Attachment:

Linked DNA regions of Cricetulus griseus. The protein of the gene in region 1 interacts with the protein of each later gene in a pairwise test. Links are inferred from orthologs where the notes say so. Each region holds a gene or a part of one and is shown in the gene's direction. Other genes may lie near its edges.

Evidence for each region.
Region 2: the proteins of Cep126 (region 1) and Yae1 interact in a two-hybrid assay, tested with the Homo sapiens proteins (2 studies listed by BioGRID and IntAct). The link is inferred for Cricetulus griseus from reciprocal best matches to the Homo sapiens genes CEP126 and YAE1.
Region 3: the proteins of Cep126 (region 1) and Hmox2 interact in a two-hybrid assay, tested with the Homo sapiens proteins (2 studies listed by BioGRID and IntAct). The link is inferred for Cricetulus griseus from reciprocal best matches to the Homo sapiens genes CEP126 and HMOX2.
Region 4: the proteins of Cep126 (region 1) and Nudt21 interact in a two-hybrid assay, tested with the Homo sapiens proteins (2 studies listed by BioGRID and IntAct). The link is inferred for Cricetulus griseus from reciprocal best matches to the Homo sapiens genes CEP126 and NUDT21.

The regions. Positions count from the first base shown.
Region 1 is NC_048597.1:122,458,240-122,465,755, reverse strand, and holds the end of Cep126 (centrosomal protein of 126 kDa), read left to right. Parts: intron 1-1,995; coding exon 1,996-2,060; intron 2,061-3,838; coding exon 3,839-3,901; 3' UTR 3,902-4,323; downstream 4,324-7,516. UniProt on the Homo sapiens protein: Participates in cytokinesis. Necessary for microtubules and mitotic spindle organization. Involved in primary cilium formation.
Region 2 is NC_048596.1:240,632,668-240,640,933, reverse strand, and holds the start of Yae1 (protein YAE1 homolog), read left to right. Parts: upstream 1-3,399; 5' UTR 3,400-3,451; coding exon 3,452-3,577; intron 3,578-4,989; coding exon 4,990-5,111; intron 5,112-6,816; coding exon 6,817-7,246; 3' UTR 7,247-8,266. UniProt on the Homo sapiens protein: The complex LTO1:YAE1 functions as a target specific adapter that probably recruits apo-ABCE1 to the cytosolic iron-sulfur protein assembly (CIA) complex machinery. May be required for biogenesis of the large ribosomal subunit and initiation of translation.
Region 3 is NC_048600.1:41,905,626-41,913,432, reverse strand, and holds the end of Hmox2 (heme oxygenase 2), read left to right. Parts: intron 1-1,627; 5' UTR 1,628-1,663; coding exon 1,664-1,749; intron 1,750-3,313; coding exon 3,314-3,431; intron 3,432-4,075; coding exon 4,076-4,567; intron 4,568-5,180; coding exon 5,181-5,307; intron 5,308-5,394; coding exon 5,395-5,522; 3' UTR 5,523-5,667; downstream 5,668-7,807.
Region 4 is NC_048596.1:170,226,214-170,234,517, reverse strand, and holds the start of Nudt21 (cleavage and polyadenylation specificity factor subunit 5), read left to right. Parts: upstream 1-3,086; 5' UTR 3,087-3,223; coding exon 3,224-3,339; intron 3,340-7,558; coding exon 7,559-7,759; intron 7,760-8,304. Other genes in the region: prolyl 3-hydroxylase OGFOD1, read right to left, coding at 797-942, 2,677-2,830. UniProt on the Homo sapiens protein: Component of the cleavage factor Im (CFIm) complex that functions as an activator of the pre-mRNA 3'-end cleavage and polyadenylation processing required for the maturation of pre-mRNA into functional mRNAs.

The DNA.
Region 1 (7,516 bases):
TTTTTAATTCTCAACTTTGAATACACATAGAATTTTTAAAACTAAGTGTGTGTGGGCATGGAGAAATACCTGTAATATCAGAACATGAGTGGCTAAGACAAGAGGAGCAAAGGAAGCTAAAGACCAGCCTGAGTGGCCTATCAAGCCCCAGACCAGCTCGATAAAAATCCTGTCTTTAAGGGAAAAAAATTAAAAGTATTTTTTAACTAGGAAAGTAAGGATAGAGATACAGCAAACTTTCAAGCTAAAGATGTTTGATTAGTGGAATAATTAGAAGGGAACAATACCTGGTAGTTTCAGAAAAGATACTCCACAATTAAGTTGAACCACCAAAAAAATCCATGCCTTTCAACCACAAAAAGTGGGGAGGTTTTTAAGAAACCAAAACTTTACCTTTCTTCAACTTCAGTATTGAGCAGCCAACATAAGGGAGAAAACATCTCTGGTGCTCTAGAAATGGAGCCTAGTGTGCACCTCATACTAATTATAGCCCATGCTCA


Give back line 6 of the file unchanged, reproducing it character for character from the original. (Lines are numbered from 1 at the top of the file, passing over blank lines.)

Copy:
The regions. Positions count from the first base shown.